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Collected Short Stories Volume 1: v. 1 (Vintage Classics) [Kindle Edition]

W. Somerset Maugham
4.6 out of 5 stars  See all reviews (34 customer reviews)

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Book Description

This classic collection of stories moves from England, France and Spain to the silver sands of the South Pacific. It includes the famous story 'Rain', the tragedy of a narrow-minded and overzealous missionary and a prostitute, and 'The Three Fat Women of Antibes,' an extravagantly sardonic tale of abstention and greed, as well as a host of other brilliant tales.

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"Fascinating tales, sharply revealed characters, a fine narrative craft" (J.B. Priestley)

"He was a superb storyteller - one of the very best in our language - who wrote with a wordly, sardonic understanding of the human condition. Writing was his life; everything else was secondary to it" (Daily Mail)

Book Description

The first volume of collected short stories, written by a master of the form

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Most Helpful Customer Reviews
4 of 4 people found the following review helpful
5.0 out of 5 stars Master story teller at work 27 Aug. 2011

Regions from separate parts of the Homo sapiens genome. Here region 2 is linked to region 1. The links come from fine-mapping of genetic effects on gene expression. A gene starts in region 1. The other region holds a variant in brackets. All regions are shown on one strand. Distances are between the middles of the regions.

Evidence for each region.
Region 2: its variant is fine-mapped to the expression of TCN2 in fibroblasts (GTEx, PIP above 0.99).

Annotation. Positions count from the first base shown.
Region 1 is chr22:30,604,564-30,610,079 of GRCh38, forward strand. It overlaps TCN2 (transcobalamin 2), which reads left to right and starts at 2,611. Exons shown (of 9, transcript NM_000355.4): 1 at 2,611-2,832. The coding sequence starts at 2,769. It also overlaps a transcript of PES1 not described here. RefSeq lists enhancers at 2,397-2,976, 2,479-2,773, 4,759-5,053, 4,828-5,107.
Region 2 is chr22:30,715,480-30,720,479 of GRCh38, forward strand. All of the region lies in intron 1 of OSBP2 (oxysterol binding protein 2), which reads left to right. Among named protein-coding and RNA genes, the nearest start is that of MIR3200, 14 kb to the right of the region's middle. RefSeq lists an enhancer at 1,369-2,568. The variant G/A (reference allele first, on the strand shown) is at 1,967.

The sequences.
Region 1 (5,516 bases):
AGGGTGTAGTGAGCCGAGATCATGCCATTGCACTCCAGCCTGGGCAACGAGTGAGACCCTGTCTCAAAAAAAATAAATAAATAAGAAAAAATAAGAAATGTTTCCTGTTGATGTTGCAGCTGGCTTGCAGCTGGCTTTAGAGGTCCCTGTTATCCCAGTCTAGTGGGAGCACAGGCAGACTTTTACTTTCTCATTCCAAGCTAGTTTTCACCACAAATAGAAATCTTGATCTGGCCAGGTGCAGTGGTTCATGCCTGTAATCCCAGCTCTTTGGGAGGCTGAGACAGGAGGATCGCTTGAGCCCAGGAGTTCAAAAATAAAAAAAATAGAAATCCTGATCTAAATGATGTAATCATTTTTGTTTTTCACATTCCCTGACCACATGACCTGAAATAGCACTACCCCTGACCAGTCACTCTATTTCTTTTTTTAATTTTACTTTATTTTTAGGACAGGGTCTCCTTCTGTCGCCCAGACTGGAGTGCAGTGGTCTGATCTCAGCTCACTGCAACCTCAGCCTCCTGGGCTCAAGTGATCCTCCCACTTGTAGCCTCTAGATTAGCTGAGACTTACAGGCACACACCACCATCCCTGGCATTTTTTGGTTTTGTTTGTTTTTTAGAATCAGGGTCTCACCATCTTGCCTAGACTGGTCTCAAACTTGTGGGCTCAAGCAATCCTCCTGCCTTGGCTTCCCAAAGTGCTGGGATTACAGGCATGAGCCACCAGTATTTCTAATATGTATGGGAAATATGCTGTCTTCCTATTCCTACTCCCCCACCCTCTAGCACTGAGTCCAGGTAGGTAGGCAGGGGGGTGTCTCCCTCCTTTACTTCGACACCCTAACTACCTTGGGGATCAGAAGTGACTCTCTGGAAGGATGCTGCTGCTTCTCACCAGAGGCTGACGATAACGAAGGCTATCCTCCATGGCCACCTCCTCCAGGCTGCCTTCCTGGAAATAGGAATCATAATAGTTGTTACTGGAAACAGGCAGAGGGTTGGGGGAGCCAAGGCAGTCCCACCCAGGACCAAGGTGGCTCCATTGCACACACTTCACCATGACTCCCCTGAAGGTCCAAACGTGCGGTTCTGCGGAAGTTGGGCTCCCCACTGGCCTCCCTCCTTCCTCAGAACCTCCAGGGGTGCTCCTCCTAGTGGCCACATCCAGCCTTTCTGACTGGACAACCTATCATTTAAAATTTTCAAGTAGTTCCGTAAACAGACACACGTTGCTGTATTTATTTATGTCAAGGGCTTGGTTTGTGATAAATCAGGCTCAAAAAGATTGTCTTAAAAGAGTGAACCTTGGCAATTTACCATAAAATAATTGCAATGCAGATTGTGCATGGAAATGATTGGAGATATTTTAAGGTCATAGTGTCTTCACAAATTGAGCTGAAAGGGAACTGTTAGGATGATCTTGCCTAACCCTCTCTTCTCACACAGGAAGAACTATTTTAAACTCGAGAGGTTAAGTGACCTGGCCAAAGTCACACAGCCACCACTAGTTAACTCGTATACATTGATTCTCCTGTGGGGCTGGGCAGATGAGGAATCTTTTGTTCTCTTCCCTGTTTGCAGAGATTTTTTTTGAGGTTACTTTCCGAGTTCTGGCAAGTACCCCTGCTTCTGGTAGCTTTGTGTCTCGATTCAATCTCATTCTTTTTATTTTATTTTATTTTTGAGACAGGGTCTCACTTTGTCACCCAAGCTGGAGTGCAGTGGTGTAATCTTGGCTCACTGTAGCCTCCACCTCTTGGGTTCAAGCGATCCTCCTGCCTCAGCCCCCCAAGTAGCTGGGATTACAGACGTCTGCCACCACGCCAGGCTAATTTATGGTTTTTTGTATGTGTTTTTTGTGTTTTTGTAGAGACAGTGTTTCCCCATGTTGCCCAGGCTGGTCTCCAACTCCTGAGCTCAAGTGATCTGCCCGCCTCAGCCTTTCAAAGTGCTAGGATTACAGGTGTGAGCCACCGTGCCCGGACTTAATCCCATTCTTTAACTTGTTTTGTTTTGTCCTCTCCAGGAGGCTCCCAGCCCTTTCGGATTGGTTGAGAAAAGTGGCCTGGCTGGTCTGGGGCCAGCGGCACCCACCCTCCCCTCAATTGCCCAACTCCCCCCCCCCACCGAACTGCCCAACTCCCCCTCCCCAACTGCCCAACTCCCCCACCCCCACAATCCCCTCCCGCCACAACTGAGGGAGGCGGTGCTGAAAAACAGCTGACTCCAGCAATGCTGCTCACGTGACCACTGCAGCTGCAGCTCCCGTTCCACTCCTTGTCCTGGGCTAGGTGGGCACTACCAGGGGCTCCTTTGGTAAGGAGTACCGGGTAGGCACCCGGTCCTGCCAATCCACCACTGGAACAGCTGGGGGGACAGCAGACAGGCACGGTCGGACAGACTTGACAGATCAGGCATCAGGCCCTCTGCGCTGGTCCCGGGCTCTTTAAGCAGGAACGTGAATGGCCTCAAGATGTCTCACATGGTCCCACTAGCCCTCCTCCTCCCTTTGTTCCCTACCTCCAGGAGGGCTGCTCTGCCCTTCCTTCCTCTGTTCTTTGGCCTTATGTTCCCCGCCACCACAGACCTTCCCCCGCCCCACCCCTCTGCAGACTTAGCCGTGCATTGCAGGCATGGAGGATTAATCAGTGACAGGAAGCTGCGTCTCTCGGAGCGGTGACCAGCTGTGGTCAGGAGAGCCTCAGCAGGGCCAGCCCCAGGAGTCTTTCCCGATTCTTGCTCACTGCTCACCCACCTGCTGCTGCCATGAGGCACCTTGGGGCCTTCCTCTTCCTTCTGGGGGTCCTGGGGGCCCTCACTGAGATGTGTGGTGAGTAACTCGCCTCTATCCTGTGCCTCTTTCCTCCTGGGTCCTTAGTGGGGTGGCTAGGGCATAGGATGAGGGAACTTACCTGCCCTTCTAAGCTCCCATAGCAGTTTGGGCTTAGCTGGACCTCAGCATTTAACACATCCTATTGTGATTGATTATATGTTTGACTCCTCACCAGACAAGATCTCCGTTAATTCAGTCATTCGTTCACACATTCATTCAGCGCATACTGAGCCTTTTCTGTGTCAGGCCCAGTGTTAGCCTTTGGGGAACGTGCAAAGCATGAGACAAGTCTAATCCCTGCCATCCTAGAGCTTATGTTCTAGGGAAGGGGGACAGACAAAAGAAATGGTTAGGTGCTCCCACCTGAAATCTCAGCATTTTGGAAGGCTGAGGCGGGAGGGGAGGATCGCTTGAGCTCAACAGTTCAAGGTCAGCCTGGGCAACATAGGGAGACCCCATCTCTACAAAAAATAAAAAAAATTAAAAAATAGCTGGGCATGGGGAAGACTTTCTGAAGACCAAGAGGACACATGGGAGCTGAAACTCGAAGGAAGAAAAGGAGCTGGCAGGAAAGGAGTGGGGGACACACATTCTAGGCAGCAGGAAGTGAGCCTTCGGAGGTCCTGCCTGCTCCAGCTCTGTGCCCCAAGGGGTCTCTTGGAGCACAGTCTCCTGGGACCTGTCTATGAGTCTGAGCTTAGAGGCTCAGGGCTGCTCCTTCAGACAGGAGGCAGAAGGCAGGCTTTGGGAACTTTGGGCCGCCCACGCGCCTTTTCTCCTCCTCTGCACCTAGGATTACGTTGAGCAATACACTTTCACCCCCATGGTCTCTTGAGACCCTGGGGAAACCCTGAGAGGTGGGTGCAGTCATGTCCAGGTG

Format:Kindle Edition|Verified Purchase
There is little better than reading Somerset Maugham's short stories. This group are set in the East, conjuring up the picture of English plantation owners sitting on their veranda drinking spirits as the sun sets on the Empire. Maugham has a great way of pulling you into the stories environment so that you feel as though you could be there with him. None of the stories are sensationalised. They are tales told simply about people he comes across on his travels. Nevertheless, his characters are drawn sufficiently for you to believe them, empathising with their problems as you think fit. Maugham does not moralise on the events he records, but it is easy for us to do after reading each of the stories. His writing style is simple and effective.